Wylie Blue

Wylie Blue was born Alexander Wylie Blue in Campbeltown, Argyle on 11 May, 1869.  His father was William, a master baker and his mother Mary Wylie.  He was one of at least six siblings.  He attended Glasgow University and by 1901 he is a Minister in the United Free Church in Glasgow’s Blythswood.  In 1902 he married Dora Gow.

In 1916 he moved to Belfast, to the post of Minister of May Street Presbyterian Church. A couple of years later he served in France with the YMCA.  The Church is in Belfast City Centre and in the early 20th century was a popular, fashionable. well-attended Church.  Wylie was an eloquent and admired preacher who, as his career progressed, toured North America and Australia.  He was politically active on the Unionist side of the complex politics of Ireland in the early 20th century, in 1919-20 he visited the United States and Canada as a member of the Ulster Delegation in opposition to Home Rule.   He was an intellectual and literate man with a deep interest in Campbeltown local history and  Scottish dialect.  He was the author of at least one novel, The Quay Head Tryst (1917).    He had five daughters, one married a local clergyman.

He had five daughters Mabel, Nan, Maisie, Ailsa, and Dora.  Mabel married a Northern Ireland clergyman The Rev. Dr. Robert John Laughlin  and eventually settled in the USA.  Wylie Blue stayed in Northern Ireland until his death at his home in Cyprus Avenue, Belfast in 1956.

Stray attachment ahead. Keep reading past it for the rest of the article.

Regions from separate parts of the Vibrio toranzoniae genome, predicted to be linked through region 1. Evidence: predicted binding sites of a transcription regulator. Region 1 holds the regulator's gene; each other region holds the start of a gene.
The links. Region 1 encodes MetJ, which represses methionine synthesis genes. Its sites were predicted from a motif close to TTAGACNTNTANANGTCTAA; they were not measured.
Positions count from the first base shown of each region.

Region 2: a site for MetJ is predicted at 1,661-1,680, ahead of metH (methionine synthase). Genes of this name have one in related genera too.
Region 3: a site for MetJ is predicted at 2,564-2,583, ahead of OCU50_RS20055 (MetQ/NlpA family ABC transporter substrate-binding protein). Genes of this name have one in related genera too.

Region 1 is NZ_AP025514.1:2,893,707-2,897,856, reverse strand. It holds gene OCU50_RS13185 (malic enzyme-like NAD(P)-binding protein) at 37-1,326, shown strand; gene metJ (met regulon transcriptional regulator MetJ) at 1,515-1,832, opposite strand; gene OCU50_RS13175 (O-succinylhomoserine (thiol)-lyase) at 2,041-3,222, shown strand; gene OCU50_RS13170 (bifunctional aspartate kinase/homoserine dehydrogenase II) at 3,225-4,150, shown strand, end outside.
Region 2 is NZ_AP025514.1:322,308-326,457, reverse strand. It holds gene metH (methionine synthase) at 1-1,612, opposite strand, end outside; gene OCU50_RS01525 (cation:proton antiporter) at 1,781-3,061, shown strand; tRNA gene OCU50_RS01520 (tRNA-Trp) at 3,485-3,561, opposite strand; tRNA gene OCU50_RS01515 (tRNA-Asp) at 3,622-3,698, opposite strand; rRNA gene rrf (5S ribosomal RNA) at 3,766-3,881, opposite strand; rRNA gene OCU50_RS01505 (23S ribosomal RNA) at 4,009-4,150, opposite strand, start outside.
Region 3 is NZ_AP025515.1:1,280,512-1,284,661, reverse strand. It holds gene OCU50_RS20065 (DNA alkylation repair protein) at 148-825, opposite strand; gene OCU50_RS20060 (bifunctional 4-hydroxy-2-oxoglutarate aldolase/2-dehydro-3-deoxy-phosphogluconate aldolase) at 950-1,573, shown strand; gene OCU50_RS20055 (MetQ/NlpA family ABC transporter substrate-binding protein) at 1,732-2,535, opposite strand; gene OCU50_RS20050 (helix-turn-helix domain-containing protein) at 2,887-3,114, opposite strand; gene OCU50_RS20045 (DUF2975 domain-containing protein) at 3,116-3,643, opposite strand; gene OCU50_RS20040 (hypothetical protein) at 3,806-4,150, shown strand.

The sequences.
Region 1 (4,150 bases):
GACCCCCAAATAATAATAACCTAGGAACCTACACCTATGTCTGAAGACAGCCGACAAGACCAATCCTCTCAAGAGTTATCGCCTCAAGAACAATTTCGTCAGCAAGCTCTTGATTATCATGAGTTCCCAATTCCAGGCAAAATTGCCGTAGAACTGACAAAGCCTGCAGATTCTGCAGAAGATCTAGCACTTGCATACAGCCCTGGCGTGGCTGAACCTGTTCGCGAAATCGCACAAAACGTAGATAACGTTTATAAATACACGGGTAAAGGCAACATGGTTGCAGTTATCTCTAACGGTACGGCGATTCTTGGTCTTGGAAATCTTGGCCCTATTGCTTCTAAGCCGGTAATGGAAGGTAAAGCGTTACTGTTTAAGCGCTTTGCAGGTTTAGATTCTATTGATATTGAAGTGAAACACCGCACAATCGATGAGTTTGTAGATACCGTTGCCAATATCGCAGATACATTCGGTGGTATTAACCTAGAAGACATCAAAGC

Advertisements

About jenjen999

I am a family historian with an interest not only in direct lines but in the social background and historical setting of the families I research.
This entry was posted in family history. Bookmark the permalink.

Leave a Reply

Fill in your details below or click an icon to log in:

WordPress.com Logo

You are commenting using your WordPress.com account. Log Out / Change )

Twitter picture

You are commenting using your Twitter account. Log Out / Change )

Facebook photo

You are commenting using your Facebook account. Log Out / Change )

Google+ photo

You are commenting using your Google+ account. Log Out / Change )

Connecting to %s